Background: Shisha is a flavoured tobacco designed to be smoked in a water-pipe, but it
effects on long-term memory has not been fully explored. This study was undertaken to
evaluate the effect of Shisha smoke inhalation on some long-term memory models in adult
male BALB/c mice. Methods: Twenty male mice were divided into 4 groups of five mice
each. Group I (control): fresh air; group II: exposed to bonged Shisha; group III: exposed to
unbonged Shisha; group IV: exposed to activated charcoal smoke only. Each group was
exposed for thirty minutes daily for seven weeks. Long-term memory was assessed using
elevated plus maze (EPM), novel object recognition test (NORT) and Barnes maze (BM).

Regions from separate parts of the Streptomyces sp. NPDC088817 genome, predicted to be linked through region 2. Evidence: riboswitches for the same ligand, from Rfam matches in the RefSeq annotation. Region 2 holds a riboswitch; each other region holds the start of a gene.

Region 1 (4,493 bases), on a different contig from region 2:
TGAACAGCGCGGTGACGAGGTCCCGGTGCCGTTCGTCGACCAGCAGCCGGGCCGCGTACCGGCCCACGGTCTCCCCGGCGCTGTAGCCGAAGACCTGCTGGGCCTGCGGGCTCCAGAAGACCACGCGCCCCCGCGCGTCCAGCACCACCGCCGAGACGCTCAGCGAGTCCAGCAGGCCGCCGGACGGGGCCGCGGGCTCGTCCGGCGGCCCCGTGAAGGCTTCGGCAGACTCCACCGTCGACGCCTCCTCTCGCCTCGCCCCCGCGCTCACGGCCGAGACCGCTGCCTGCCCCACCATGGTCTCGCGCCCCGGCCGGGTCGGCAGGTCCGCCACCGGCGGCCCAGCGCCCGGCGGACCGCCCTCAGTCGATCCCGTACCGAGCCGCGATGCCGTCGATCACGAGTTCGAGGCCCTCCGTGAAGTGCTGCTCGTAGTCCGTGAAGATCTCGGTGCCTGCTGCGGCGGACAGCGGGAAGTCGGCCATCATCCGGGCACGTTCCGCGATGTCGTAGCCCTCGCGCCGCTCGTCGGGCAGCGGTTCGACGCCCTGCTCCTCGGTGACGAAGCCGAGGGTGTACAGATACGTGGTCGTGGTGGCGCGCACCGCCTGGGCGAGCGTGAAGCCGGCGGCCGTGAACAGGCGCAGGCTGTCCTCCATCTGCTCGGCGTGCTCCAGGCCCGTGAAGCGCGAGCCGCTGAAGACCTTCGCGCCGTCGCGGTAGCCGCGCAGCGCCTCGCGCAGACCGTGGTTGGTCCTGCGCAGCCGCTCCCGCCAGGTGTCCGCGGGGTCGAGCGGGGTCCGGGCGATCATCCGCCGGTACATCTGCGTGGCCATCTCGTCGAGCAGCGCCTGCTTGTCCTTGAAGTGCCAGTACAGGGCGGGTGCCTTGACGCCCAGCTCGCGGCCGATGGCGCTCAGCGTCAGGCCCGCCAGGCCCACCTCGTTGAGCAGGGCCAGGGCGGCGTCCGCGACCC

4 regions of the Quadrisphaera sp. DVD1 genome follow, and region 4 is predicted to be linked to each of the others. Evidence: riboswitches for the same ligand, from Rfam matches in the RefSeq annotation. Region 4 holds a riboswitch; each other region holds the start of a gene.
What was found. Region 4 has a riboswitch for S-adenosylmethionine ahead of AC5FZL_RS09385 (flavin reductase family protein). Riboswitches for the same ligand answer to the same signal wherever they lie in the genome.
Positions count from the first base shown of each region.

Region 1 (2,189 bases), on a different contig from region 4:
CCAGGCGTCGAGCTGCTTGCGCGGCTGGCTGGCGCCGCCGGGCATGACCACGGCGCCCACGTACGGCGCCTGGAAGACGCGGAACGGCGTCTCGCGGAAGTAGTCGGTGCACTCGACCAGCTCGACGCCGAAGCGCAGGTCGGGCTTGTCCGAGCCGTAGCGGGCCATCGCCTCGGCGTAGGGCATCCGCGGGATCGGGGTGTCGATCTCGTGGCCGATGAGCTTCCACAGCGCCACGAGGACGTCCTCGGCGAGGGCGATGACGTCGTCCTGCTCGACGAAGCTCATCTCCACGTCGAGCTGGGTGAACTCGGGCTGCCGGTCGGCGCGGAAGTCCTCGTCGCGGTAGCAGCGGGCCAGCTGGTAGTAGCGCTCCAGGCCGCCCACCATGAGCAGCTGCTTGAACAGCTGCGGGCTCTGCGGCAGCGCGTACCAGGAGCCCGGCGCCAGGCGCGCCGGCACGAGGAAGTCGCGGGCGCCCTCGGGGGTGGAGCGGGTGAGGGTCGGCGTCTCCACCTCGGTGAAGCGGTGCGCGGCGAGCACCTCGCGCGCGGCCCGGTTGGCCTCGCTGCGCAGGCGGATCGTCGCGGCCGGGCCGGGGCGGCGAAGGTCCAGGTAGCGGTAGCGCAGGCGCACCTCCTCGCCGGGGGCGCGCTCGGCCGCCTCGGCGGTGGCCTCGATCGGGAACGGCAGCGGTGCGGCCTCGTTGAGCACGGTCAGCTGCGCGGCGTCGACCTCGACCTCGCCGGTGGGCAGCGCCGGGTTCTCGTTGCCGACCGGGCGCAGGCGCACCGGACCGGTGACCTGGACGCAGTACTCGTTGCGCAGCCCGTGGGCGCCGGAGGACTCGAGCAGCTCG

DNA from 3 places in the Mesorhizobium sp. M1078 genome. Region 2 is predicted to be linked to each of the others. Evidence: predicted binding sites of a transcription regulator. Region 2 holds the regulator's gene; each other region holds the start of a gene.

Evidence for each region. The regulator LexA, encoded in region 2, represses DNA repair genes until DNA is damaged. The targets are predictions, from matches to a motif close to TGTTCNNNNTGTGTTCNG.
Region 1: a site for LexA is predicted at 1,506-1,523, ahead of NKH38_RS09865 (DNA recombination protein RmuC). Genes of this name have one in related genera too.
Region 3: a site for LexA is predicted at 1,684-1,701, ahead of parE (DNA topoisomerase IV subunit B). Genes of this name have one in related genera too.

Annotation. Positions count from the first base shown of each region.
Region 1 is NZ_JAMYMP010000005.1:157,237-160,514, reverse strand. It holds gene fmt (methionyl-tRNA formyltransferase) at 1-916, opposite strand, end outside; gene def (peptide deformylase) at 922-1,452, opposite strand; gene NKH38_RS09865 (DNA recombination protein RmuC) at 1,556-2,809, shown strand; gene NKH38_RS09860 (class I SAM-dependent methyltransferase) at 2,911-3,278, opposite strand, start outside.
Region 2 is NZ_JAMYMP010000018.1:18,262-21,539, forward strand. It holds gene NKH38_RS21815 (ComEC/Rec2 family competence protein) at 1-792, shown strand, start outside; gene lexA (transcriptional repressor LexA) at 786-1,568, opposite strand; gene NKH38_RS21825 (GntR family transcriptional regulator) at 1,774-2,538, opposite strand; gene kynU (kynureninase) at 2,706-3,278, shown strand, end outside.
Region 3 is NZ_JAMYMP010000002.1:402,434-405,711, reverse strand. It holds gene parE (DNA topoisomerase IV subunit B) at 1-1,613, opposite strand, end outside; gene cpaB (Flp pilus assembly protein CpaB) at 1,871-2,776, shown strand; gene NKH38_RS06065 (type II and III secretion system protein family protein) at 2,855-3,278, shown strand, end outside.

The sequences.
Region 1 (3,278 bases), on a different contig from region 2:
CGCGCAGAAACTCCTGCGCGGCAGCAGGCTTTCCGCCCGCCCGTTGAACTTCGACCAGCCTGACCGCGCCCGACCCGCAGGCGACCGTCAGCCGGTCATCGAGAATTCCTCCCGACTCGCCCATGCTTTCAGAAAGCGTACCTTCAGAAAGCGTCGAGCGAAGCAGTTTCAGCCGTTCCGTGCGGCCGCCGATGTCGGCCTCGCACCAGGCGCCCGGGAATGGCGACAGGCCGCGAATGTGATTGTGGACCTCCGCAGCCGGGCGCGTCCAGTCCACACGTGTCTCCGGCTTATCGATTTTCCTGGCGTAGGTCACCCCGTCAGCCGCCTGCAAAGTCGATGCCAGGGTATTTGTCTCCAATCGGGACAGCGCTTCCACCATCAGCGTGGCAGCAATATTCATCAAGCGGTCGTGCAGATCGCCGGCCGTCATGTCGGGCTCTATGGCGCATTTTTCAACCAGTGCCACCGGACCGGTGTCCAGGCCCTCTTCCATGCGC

Results: There was statistically significant decrease (P<0.05) in novel object recognition in
bonged Shisha group when compared with the control. There was statistically significant
increase (P<0.05) in spatial learning and memory in bonged Shisha group when compared with
control. There was statistically significant decrease (P<0.05) in acetylcholinesterase activity in
bonged Shisha group when compared with control, but there was no statistically significant
difference in anxiety related spatial memory in elevated plus maze when compared with the
control. There was also increased in necrosis of hippocampal cells in bonged Shisha group and
slight necrosis in unbonged and activated charcoal smoke when compared to control mice.
Conclusion: The outcomes of this study suggest that bonged Shisha smoke is neurotoxic to the
brain because of combined effect of various toxicants emanating from different Shisha smoke
constituents used in the set-up.